Selecting data to answer a research question requires thought and care. Not all data are relevant. Some data may be misleading. In my study of physically-challenged patients, different subsets of the data address different research questions. Analyzing all data together masks the looked-for effects and complicates interpretation of results.
21 patients suffering from rheumatoid arthritis rated themselves on how difficult it was to perform 102 everyday activities. They were then given assistive devices (e.g., a cane for walking) or were taught alternative methods (e.g., using two hands, not just one). Then the 21 patients rerated the 102 activities. The research questions were (1) how much does the functioning of this type of patient improve, and (2) how much does each device or method assist each activity?
The patients rated themselves on a 0-4 scale, where 0 meant no difficulty and 4 extreme difficulty. Initial analysis indicated that the distinctions between 3 and 4 were idiosyncratic. To obtain more consistent results 4's were recoded as 3's.
There are two data sets: without devices and with devices. Analysis of the "no devices" data provides a measure for each patient's functioning without devices, and a calibration for each activity's difficulty without a device. The "with devices" data provides another measure for each patient and another calibration for each activity. But how are these to be compared? The devices not only make activities easier, but they also make the patients more able. Thus, neither person measures nor activity calibrations can be compared directly across these two analyses.
In order to provide a common frame of reference, the investigative analysis must be constrained so that the looked-for effect changes only one set of measures. The benchmark set of measures and calibrations is produced by the "no devices" data set. This gives a baseline measure for each patient, a baseline calibration for each activity, and also a baseline structure for the use of the rating scale (see diagram of analysis plan in Diagram).
To discover how much the devices assisted these patients overall, all the effect of the devices must be focussed on the patients. To show this, the "with devices" data set is analyzed with the activity calibrations and rating scale structure anchored at their "no devices" baseline values. All changes are now forced into the new set of "with devices" patient measures. Figure 1 plots the "with device" against "no device" patient measures. My finding is that we can expect all patients to be helped about one logit, regardless of initial status.
Next we wish to discover the effectiveness of each device. Whenever a patient reported a rating of 0, "no difficulty", initially without a device, no device is required, so no effect can be measured. To see the effect of each device clearly, we eliminated ratings given by patients for whom the device was irrelevant. To do this, we dropped all 0's in the "no device" data along with their corresponding ratings in the "with devices" data. Now we want to focus all of the device effects on the activities. This time it is the patient measures and rating scale structure that are anchored at their baseline "no device" values, i.e., the patients are asserted to perform at the same functional level regardless of the subsets of activities under consideration. Comparative analysis of the two reduced data sets now yields two calibrations for each activity, with and without device, also in the frame of reference set by the original benchmark calibration. These calibrations are plotted in Figure 2. Some devices are very effective. A few devices are hindrances! Device inventors can now see what works and what doesn't, and proceed accordingly.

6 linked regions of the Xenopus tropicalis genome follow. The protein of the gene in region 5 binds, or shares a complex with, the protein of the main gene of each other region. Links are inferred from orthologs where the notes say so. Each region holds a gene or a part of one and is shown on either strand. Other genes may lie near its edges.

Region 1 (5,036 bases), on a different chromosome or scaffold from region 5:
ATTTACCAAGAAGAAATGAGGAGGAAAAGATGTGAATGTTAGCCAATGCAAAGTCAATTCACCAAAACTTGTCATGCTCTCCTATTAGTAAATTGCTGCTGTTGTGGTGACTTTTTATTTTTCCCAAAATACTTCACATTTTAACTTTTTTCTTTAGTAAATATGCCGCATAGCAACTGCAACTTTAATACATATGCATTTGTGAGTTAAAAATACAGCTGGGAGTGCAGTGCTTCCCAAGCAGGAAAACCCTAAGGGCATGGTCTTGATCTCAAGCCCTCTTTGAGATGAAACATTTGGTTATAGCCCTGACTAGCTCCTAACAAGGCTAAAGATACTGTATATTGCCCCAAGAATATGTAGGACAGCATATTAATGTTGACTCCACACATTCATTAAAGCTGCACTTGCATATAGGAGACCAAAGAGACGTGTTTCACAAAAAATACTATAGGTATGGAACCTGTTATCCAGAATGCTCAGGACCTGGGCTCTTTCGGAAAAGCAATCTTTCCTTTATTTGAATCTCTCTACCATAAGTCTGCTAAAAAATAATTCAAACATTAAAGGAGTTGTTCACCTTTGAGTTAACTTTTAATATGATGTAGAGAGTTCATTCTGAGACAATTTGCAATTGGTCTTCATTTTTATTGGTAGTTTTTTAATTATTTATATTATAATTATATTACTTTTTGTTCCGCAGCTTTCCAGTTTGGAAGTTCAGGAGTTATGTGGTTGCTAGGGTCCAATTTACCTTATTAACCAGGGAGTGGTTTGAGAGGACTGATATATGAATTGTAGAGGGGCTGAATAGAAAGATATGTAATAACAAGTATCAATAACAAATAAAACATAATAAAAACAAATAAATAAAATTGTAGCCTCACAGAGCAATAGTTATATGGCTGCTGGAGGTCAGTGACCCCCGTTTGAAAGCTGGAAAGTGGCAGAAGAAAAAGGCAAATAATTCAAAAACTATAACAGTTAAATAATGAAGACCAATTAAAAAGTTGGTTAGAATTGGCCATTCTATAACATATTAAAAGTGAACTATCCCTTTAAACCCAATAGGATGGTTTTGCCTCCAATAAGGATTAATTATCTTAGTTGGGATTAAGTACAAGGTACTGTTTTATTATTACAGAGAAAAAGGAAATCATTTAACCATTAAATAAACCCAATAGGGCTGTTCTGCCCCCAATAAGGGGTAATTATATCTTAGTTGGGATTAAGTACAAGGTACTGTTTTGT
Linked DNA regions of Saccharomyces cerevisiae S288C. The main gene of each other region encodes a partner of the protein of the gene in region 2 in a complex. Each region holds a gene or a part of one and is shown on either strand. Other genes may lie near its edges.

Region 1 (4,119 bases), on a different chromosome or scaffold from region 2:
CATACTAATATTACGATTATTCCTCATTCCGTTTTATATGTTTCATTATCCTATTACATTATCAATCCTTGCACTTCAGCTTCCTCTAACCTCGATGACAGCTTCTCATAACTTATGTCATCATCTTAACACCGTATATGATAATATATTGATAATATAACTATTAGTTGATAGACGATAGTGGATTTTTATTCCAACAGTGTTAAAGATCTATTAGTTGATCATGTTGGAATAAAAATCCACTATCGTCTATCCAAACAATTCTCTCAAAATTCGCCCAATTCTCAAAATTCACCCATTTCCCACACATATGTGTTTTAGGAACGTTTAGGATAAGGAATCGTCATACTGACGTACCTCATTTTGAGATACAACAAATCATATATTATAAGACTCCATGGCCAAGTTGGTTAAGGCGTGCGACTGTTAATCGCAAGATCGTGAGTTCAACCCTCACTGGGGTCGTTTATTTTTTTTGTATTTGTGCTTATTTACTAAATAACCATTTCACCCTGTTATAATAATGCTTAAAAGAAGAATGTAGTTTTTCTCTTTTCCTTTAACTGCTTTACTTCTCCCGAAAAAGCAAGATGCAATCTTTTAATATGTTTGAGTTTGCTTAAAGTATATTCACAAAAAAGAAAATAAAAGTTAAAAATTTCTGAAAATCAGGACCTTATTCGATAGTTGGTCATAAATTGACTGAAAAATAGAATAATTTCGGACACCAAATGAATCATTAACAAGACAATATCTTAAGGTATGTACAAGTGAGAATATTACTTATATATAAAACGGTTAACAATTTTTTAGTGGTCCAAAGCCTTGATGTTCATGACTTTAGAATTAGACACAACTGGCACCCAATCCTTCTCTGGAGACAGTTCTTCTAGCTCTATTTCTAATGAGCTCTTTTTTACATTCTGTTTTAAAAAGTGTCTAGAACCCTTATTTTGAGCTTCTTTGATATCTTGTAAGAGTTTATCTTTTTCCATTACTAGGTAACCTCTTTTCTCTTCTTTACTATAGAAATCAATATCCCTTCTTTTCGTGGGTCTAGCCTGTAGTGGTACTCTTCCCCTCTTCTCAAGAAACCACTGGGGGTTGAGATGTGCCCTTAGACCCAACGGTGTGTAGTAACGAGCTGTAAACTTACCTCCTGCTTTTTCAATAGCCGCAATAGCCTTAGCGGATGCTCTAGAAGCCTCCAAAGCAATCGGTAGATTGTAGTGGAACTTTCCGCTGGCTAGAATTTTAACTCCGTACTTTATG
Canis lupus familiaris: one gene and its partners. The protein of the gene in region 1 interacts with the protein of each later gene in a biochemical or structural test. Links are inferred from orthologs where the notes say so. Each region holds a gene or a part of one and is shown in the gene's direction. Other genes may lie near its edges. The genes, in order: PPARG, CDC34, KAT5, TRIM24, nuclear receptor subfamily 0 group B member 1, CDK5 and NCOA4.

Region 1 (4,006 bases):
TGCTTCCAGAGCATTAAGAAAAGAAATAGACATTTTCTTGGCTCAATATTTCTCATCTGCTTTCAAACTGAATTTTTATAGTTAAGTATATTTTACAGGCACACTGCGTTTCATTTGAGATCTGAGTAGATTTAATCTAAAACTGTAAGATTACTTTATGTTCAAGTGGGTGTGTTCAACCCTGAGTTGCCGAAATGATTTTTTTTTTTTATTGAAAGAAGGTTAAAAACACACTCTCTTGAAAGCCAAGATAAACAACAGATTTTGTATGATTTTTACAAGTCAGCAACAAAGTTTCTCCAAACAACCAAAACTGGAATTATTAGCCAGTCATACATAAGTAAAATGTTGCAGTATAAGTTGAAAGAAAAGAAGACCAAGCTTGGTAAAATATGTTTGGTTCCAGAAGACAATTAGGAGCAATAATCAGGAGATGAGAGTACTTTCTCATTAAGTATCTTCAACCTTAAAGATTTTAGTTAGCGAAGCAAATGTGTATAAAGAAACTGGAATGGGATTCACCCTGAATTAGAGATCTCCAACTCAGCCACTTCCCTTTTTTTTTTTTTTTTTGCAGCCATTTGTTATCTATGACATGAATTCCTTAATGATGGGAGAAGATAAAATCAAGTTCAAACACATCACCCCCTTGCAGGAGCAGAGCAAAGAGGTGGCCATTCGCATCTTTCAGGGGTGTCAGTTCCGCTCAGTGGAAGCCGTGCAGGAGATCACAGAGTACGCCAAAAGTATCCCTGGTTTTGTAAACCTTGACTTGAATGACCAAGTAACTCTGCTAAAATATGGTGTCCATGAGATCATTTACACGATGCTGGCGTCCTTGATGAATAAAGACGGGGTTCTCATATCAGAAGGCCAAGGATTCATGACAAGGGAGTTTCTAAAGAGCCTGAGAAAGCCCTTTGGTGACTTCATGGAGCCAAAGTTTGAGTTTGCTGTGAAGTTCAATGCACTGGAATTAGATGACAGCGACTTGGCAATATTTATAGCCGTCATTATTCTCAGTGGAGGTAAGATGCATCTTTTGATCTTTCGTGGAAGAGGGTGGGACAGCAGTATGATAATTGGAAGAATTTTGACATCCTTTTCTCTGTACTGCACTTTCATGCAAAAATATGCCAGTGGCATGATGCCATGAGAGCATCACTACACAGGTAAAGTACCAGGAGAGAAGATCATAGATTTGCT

Select relevant data! Nordenskiöld U. Rasch Measurement Transactions, 1995, 9:3 p.444
|Rasch Measurement Transactions (free, online)||Rasch Measurement research papers (free, online)||Probabilistic Models for Some Intelligence and Attainment Tests, Georg Rasch||Applying the Rasch Model 3rd. Ed., Bond & Fox||Best Test Design, Wright & Stone|
|Rating Scale Analysis, Wright & Masters||Introduction to Rasch Measurement, E. Smith & R. Smith||Introduction to Many-Facet Rasch Measurement, Thomas Eckes||Invariant Measurement: Using Rasch Models in the Social, Behavioral, and Health Sciences, George Engelhard, Jr.||Statistical Analyses for Language Testers, Rita Green|
|Rasch Models: Foundations, Recent Developments, and Applications, Fischer & Molenaar||Journal of Applied Measurement||Rasch models for measurement, David Andrich||Constructing Measures, Mark Wilson||Rasch Analysis in the Human Sciences, Boone, Stave, Yale|
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